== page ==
|Why are we wearing these funny hats and formal clothes? Read on.|
Okay, now I know the truth about my Spanish: It sucks! But people are kind, especially when I try. A few words go a long way. I constantly remind myself not to be self-conscious, just dive in. How else to learn?
Sometimes Spanish is really fun. Other times my inner child gets a little whiny. It wants someone to fix it all, to make everything clear. RIGHT NOW.
It's helpful to watch Dave in action. He knows less Spanish than I do, but he has no problem making up words, pantomiming, drawing pictures--even throwing in a Japanese or German word. Okay, that last part is unintentional. It's just the language center in his brain igniting languages he knows.
Last weekend we were at a wedding where we met a lot of fascinating people. I craved being able to talk to them more in-depth. Serious Spanish study is high on my list.
Speaking of the wedding...wow, what an incredible experience. On Thanksgiving day we flew from Cabo to Mexico City. When we arrived at the home of our friend Paul, the groom, we met a small group of his friends who served us a turkey dinner with all the trimmings--and I'd thought tacos and beer in the airport would have to suffice.
The next day, we rode with Paul to the wedding location, a town called Tepoztlán. A "Pueblo Mágico" outside of Cuernavaca, it's a beautiful place, with cobblestone streets and surrounded by mountains. It's reputed to be the birthplace over 1200 years ago of Quetzalcoatl, the feathered serpent god.
|Up and up with Sarah.|
The morning of the wedding Dave, our friend Sarah and I hiked up Tepozteco mountain (a serious climb with a 1,200 foot elevation gain). At the top are the remains of an Aztec temple. People say this sacred place has a high vibration and that there are regular UFO sightings. We didn't see UFOs, but we saw a lot of these creatures:
The wedding took place at a beautiful open-air chapel. Although dress was formal and the service was Catholic, the Beatles "Let it Be" and "All You Need is Love" played as everyone filled the seats. During the ceremony, children ran around and blew bubbles while the musicians played Ave Maria and the Hallelujah Chorus.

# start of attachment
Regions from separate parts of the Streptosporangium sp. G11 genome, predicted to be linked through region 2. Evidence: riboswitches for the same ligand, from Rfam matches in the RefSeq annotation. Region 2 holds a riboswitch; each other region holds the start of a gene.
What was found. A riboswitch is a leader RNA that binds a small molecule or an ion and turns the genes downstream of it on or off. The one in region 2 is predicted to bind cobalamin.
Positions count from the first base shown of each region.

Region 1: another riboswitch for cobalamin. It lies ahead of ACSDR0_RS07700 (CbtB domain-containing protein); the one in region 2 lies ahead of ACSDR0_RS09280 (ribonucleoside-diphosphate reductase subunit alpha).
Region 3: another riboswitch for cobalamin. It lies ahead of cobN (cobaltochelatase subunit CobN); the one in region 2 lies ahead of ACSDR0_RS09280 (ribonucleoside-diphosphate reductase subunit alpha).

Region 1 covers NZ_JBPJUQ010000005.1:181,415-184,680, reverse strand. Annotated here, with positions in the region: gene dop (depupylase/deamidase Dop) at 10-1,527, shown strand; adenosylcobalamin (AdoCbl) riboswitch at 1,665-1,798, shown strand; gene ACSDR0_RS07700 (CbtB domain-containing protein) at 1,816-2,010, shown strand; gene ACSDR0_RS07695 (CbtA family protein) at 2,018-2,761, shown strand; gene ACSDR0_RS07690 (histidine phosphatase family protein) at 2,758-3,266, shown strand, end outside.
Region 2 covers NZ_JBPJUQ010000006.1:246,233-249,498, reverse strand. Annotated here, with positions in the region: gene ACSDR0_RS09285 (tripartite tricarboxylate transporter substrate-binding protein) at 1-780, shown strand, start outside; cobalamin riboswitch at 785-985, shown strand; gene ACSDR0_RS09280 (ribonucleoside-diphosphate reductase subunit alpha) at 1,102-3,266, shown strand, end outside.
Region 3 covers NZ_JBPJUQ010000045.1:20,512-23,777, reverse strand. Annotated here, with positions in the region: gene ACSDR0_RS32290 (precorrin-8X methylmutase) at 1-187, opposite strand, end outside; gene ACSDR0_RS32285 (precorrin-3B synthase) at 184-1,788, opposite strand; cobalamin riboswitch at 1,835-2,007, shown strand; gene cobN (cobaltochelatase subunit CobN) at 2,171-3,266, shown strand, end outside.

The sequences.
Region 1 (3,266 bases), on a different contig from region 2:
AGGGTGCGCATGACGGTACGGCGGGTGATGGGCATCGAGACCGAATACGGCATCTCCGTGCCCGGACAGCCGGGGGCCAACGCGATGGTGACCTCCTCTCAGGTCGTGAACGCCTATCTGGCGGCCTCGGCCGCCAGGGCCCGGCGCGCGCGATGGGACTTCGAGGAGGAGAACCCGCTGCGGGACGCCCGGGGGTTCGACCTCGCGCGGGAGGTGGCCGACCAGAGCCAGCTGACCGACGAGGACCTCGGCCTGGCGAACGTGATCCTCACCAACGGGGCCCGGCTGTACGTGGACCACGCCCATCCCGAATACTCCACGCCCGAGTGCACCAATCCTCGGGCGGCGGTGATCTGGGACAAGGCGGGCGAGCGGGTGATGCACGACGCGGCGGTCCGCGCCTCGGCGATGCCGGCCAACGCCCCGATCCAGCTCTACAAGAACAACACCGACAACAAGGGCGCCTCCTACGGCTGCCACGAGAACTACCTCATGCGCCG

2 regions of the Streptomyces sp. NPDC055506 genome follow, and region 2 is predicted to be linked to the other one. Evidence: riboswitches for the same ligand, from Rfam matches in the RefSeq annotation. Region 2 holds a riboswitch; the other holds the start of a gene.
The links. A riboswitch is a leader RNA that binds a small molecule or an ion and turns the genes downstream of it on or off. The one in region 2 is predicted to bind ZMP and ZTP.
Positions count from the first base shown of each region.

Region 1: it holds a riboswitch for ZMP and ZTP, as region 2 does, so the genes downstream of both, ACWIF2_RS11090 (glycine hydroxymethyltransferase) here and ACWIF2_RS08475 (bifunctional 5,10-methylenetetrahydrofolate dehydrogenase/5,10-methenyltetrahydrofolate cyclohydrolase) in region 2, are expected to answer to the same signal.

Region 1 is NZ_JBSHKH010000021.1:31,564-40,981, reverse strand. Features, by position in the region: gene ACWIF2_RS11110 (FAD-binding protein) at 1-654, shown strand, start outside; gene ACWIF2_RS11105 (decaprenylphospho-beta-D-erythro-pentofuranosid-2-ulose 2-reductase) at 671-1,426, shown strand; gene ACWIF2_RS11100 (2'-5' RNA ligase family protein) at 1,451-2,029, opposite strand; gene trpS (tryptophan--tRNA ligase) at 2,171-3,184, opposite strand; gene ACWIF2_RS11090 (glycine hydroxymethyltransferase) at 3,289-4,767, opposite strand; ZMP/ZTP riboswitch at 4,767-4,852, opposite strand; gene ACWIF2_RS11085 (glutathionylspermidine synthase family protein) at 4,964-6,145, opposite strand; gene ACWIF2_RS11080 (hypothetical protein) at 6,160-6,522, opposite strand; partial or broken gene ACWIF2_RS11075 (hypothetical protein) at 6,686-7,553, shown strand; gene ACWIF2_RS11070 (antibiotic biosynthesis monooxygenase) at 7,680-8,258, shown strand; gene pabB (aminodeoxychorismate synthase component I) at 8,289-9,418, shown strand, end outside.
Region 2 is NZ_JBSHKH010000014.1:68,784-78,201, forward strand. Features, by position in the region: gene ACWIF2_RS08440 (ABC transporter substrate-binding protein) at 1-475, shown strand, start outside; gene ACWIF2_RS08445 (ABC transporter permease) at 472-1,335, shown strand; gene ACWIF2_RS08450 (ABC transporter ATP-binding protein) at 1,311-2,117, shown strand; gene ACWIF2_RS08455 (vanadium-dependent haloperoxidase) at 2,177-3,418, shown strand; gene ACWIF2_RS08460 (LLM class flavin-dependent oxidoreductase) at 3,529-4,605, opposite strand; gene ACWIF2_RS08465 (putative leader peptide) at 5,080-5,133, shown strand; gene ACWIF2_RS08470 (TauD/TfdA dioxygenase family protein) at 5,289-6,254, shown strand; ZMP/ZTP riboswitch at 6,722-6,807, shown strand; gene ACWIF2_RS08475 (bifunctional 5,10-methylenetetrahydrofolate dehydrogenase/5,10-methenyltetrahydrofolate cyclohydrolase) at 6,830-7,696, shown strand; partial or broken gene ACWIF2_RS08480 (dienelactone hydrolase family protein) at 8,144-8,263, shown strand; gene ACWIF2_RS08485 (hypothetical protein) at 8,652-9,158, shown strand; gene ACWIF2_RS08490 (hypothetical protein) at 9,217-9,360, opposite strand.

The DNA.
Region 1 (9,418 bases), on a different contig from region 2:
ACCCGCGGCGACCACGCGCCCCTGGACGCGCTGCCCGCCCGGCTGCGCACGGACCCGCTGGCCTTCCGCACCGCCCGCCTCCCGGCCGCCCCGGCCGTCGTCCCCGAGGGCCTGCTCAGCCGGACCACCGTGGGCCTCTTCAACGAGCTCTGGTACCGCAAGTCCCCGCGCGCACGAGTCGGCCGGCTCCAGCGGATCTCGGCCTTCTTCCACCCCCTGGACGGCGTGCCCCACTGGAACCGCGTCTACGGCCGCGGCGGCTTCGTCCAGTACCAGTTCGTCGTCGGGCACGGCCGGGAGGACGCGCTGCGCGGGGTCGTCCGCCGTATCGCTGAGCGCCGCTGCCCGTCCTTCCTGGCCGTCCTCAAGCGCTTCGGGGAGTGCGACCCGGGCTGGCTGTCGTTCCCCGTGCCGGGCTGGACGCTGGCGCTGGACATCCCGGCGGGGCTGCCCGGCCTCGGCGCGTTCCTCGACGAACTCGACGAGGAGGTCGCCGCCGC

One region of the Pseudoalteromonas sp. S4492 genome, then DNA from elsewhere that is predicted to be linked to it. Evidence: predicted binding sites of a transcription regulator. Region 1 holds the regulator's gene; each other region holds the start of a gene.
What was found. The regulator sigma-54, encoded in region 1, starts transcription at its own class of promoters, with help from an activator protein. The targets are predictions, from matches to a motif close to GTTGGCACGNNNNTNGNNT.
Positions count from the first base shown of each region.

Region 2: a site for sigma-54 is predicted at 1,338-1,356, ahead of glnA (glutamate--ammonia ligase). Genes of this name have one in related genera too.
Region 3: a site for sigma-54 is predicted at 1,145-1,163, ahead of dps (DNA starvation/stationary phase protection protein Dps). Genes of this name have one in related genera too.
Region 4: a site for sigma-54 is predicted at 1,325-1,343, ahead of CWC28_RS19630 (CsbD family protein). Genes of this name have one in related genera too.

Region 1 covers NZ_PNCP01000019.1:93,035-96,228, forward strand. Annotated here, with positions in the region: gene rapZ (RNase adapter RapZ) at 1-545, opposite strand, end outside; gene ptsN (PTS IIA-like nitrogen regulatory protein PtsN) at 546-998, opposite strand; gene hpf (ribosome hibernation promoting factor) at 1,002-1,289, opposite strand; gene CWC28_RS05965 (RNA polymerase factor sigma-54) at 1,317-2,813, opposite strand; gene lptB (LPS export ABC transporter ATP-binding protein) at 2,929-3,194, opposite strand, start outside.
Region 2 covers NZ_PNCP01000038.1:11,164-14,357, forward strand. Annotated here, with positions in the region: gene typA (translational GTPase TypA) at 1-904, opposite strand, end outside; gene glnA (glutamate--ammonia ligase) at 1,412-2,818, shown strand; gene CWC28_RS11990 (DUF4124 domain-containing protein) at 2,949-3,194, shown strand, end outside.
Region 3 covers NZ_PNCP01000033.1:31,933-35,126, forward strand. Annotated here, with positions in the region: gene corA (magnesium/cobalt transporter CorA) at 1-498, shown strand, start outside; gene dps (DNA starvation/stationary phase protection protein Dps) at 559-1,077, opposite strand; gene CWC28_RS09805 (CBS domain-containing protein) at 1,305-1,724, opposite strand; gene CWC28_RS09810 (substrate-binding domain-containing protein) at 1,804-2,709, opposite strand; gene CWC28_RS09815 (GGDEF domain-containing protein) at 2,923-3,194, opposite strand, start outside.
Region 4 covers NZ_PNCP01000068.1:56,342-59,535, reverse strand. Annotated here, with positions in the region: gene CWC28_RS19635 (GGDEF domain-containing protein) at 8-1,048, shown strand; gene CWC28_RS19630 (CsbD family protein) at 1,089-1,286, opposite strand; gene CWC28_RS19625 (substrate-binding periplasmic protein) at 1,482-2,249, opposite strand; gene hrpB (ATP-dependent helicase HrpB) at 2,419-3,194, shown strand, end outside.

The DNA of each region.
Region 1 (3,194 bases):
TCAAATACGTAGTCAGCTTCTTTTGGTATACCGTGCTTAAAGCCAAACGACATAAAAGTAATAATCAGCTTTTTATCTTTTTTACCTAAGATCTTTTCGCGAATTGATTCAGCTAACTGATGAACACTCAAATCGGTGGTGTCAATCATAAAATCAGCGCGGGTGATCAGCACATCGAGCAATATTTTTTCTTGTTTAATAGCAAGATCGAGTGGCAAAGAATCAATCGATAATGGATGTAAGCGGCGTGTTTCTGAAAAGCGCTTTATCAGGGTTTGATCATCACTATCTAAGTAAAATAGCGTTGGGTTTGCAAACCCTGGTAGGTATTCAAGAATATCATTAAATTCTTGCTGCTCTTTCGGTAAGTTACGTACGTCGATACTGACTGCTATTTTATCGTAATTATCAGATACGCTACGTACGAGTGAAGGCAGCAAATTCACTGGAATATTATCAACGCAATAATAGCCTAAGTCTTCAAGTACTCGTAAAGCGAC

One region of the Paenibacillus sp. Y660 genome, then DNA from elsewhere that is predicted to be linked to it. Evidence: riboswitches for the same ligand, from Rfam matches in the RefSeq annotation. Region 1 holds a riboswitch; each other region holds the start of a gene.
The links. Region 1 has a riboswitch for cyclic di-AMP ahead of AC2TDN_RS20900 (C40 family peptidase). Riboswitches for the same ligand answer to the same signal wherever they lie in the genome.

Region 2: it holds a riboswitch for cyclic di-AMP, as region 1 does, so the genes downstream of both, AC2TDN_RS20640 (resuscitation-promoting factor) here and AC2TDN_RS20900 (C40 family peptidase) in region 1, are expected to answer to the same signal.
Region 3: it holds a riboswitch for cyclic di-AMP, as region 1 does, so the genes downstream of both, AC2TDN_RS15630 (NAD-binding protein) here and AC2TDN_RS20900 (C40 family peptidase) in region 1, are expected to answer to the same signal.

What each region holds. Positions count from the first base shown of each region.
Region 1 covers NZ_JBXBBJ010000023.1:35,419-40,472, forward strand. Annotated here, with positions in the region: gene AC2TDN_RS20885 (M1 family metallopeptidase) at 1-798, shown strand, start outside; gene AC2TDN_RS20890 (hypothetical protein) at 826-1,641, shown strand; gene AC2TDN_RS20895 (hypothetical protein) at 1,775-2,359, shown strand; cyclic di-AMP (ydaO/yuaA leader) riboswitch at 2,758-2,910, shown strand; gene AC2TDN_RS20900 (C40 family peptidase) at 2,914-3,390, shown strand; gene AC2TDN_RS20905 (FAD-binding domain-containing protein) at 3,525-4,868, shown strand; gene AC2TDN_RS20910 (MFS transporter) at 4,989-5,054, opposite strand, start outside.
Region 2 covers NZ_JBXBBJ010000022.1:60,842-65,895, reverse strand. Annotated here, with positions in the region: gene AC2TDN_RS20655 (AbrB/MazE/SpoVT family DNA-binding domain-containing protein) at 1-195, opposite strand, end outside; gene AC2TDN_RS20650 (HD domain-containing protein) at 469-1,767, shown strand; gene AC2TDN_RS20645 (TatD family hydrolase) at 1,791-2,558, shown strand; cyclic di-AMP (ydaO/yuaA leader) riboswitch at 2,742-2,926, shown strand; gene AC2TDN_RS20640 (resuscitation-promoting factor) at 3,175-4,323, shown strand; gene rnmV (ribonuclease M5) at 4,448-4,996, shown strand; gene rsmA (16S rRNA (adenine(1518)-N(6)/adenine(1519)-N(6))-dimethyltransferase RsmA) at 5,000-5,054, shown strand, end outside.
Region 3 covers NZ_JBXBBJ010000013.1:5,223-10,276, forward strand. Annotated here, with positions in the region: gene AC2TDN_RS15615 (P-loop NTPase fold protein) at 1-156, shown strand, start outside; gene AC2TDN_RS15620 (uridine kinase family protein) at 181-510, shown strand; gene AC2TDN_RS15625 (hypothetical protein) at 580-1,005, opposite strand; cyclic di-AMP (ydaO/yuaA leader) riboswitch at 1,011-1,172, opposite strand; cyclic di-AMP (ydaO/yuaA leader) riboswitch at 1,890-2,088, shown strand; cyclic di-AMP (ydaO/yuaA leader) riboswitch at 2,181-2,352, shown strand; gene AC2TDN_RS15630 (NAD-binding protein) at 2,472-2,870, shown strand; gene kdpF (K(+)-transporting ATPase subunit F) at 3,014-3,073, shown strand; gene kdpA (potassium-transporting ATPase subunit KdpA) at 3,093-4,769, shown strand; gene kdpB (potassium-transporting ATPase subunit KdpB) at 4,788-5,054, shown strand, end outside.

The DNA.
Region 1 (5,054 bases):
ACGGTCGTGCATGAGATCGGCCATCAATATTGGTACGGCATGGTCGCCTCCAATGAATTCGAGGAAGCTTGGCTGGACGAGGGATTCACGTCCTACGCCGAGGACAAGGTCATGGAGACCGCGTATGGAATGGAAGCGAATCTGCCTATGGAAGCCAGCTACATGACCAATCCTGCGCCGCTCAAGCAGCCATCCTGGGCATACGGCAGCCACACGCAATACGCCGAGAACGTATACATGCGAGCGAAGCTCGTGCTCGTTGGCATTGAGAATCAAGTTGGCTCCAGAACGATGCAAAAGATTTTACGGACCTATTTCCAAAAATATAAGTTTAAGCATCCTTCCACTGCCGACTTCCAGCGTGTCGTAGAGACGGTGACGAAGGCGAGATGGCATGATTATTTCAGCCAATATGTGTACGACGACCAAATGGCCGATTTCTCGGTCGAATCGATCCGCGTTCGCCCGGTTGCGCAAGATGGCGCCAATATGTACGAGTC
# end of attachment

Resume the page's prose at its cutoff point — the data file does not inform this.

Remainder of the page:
After the "husband and wife" pronouncement to a glorious sunset, cocktails were served on the lawn. Suddenly, music predominated by drumming filled the air, and Aztec dancers in wild costumes appeared. Their traditional, freaky masks originally mocked the Spanish invaders. Everyone was invited to dance with them.
We moved into a gorgeous hall for the reception. During dinner, the band performed opera music. Later that very same band broke out into a wild array of music for dancing. A medley of songs from Grease. Disco. Salsa. A bunch of Beatles songs, "performed" by Dave and three other guests who'd been pulled aside and shoved into costumes and crazy wigs.
The bride and groom appeared in super sexy red and black outfits and performed a super sexy tango (watch here). We danced for hours. Crazy cartoon characters and props and neon flashing accoutrements for us to wear kept popping up.
There were even fireworks!
A colorful spread of quirky desserts appeared. Champagne, wine and tequila flowed freely. At 1 a.m., we were served breakfast! And then a mariachi band strolled in. Pablo and Rosalba, longtime friends of Paul and Mari Carmen, sang the most beautiful, impassioned song. I get gooseflesh every time I watch Dave's video that captures the moment:
My Spanish may need some work, but I certainly know how to say: "Gracias, Mexico."